- Treatment of pelvic osteolysis associated with a stable acetabular component inserted without cement as part of a total hip replacement.
          - The fate of pelvic osteolysis after reoperation. No recurrence with lesional treatment.
          - Survival analysis of the Harris Galante I acetabular cup.  
          - Improving the detection of acetabular osteolysis using oblique radiographs

         


- Case Example:
    - 50 year old patient w/ a well placed acetabular cup (against the tear drop) and well placed femoral stem;
         - after 7 years, the patient has developed extensive osteolysis; 

               



- Cemented Acetabular Component:
    - 60 year old patient w/ a Charnley Muller THR which has done well for over 15 years;
    - note that there is no acetabular osteolysis;
     
         



- Case Example:
    - note that a large cup was used on this patient's left side (no osteolysis) where as a smaller cup was used on the right side (significant osteolysis is present at 7 years postop)

         



Localized osteolysis in stable, non-septic total hip replacement.

Aggressive granulomatous lesions associated with hip arthroplasty. Immunopathological studies.

Metallic wear in failed titanium-alloy total hip replacements. A histological and quantitative analysis.

Release and excretion of metal in patients who have a total hip-replacement component made of titanium-base alloy.

Production of cytokines around loosened cemented acetabular components. Analysis with immunohistochemical techniques and in situ hybridization

Isolation and characterization of wear particles generated in patients who have had failure of a hip arthroplasty without cement.

Isolation and characterization of debris in membranes around total joint prostheses.

Wear of the polyethylene of Harris-Galante acetabular components inserted without cement.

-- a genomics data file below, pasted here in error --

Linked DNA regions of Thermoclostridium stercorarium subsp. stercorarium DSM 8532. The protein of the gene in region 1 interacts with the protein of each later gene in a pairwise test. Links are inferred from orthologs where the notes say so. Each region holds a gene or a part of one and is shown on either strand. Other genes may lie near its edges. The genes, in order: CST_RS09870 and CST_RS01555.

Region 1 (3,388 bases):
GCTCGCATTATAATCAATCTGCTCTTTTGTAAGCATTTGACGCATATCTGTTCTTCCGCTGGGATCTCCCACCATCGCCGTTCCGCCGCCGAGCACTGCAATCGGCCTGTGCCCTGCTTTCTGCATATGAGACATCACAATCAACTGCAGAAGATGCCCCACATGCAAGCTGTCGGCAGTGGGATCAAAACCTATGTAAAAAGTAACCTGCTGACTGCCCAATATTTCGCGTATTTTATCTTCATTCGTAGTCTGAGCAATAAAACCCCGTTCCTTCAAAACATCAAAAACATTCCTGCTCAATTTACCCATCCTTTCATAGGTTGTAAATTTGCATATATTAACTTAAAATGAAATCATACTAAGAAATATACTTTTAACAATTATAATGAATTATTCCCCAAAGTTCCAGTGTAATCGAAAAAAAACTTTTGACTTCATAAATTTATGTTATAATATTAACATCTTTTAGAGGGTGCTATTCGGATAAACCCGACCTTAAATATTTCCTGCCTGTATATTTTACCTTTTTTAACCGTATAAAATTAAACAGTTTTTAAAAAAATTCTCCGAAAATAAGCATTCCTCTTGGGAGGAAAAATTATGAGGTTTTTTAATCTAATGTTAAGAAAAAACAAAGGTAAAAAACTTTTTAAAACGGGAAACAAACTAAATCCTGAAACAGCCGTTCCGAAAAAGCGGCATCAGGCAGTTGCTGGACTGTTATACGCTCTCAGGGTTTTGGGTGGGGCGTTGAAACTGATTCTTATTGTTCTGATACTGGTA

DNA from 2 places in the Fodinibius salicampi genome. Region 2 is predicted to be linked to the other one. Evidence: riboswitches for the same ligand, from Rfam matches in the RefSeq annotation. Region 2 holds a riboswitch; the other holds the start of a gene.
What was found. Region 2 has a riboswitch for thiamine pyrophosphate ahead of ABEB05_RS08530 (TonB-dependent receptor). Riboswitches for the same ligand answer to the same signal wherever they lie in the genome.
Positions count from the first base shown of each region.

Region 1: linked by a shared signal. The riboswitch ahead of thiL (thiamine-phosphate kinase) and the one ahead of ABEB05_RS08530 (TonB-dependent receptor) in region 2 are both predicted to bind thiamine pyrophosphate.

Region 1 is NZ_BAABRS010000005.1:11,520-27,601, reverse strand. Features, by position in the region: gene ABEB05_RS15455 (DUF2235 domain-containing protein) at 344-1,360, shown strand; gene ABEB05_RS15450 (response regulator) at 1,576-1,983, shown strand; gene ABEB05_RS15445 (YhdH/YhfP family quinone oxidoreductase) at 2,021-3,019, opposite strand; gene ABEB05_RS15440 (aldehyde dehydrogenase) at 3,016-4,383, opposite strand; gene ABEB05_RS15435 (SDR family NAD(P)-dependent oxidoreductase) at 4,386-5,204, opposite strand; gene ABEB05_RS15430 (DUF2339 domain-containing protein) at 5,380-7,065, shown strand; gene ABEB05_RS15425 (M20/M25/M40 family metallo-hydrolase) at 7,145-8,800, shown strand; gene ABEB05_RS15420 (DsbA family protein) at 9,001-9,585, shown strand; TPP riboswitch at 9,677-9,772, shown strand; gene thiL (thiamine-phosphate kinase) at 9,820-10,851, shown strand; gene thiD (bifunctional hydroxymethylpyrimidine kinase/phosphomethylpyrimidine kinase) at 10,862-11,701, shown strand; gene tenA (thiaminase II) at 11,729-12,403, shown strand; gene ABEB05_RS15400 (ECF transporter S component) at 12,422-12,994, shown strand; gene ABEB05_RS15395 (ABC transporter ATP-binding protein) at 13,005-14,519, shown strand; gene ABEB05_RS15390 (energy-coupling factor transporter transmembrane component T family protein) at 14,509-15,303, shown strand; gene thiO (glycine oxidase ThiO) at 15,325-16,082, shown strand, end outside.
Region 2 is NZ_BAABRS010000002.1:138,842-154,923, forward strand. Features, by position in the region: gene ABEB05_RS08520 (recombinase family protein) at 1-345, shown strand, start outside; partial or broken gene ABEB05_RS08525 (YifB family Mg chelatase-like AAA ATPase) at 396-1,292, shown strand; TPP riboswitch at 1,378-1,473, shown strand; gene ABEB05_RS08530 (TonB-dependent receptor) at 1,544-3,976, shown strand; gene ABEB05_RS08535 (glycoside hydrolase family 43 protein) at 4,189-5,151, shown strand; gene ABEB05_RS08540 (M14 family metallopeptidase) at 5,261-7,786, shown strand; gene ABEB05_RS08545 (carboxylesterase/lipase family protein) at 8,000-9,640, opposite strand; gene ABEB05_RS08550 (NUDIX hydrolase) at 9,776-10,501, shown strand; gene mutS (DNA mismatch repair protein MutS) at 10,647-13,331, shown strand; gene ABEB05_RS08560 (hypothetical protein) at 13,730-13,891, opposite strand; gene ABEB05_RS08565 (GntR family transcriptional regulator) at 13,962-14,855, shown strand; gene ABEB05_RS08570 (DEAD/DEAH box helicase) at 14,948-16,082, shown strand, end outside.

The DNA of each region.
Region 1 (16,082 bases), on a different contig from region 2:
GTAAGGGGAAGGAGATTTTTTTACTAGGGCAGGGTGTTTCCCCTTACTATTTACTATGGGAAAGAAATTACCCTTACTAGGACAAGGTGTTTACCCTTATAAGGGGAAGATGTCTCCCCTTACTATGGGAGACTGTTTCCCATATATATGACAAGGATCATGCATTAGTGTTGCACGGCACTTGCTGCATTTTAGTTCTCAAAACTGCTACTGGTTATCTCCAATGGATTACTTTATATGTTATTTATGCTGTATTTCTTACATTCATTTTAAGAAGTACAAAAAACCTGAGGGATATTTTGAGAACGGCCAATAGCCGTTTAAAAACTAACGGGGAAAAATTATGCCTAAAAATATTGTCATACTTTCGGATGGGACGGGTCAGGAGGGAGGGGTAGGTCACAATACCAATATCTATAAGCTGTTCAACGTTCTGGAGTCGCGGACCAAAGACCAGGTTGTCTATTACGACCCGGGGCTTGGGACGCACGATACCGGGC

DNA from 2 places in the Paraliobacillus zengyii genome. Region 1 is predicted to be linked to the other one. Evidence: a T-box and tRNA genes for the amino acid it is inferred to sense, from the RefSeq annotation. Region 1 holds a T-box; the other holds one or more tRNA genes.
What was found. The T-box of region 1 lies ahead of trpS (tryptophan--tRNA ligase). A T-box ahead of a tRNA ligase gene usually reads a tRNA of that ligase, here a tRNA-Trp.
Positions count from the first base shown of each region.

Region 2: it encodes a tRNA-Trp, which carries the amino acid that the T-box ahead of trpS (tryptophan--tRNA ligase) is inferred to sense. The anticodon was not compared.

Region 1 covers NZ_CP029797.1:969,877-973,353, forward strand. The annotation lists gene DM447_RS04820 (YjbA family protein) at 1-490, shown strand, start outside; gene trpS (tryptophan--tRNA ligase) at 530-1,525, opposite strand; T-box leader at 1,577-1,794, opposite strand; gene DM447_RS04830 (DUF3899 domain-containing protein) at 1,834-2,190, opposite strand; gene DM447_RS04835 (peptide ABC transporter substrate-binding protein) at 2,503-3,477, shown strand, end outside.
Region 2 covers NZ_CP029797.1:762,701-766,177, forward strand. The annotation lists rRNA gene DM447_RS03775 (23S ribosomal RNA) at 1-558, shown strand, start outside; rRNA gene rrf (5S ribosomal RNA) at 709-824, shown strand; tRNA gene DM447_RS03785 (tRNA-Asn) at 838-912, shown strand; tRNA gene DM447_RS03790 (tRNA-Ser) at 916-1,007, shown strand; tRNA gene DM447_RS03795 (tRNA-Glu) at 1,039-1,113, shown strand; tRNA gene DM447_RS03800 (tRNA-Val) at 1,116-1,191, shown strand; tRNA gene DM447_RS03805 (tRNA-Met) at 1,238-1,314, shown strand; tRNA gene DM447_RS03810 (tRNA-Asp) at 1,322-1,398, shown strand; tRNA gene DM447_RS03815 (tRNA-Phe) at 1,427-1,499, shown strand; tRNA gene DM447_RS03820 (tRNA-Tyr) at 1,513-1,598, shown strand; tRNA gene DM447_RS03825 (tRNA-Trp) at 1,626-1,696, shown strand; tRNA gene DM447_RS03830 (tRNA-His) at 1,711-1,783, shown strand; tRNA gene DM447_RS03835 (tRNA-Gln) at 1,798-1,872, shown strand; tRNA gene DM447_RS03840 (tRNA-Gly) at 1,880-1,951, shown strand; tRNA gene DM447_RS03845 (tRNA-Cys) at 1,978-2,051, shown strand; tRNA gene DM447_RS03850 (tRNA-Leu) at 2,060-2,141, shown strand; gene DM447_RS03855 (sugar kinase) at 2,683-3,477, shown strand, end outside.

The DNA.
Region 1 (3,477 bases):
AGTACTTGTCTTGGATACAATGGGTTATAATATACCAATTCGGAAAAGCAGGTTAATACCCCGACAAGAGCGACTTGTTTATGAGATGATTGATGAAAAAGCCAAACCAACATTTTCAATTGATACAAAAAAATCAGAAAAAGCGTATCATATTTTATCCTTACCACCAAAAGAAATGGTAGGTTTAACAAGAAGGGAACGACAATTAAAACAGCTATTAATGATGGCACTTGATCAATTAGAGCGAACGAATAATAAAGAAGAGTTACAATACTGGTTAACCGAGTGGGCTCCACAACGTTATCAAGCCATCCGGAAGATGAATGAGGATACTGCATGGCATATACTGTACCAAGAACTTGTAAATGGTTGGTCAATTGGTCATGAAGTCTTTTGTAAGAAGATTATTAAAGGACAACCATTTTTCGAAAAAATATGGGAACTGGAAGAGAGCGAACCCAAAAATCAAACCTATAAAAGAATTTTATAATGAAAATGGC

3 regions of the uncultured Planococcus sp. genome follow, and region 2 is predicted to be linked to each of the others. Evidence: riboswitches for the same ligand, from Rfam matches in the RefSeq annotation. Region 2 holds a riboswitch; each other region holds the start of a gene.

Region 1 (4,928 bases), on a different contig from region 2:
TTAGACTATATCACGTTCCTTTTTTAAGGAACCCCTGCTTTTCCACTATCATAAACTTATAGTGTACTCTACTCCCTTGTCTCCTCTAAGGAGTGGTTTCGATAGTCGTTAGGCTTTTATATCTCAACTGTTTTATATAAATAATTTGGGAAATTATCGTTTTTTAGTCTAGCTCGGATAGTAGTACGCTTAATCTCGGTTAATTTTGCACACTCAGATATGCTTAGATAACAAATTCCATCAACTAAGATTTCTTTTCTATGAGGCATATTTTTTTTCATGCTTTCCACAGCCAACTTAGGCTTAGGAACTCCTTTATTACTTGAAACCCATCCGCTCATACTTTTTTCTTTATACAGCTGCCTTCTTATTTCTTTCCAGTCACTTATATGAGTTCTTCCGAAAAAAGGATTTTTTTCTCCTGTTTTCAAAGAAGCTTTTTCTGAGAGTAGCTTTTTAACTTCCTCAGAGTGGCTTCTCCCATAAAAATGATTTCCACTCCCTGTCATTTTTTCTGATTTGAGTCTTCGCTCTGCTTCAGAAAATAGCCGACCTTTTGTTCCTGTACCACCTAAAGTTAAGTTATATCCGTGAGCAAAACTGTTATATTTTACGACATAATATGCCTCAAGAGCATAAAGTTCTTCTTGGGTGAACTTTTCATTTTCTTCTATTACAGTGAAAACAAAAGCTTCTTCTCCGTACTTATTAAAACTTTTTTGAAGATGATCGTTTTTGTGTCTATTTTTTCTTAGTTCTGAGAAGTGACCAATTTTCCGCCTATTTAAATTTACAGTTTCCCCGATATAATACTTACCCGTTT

Measurement of Polyethylene Wear in Acetabular Components Inserted with and without Cement.  A randomized trial

Localized osteolysis in stable, non-septic total hip replacement.

Periprosthetic bone loss in total hip arthroplasty. Polyethylene wear debris and the concept of the effective joint space.

Characteristics of metal and ceramic total hip bearing surfaces and their effect on long-term ultra high molecular weight polyethylene wear.

Debris from cobalt-chrome cable may cause acetabular loosening.

Resorption of bone by inflammatory cells derived from the joint capsule of hip arthroplasties.     

Patterns of osteolysis around total hip components inserted with and without cement.

Cellular biology of bone-resorbing cells.   

Aseptic loosening in total hip arthroplasty secondary to osteolysis induced by wear debris from titanium alloy modular femoral heads

Metallic wear in failed titanium alloy total hip replacements. A histological and quantitative analysis

Studies of the mechanism by which the mechanical failure of polymethylmethacrylate leads to bone resorption.       

Treatment of Pelvic Osteolysis Associated with a Stable Acetabular Component Inserted with Cement as Part of a Total Hip Replacement

Magnetic Resonance Imaging After Total Hip Arthroplasty: Evaluation of Periprosthetic Soft Tissue. 

Nonsurgical Management of Osteolysis: Challenges and Opportunities.

The Value of Anteroposterior Pelvic Radiographs for Evaluating Pelvic Osteolysis

Progression of Periacetabular Osteolytic Lesions

Pathophysiological Aspects of Hip Implants from the Orthopaedic Care Textbook

Transient Osteoporosis of the Hip from the Orthopaedic Care Textbook



Original Text by Clifford R. Wheeless, III, MD.

Last updated by Data Trace Staff on Monday, September 17, 2012 8:08 pm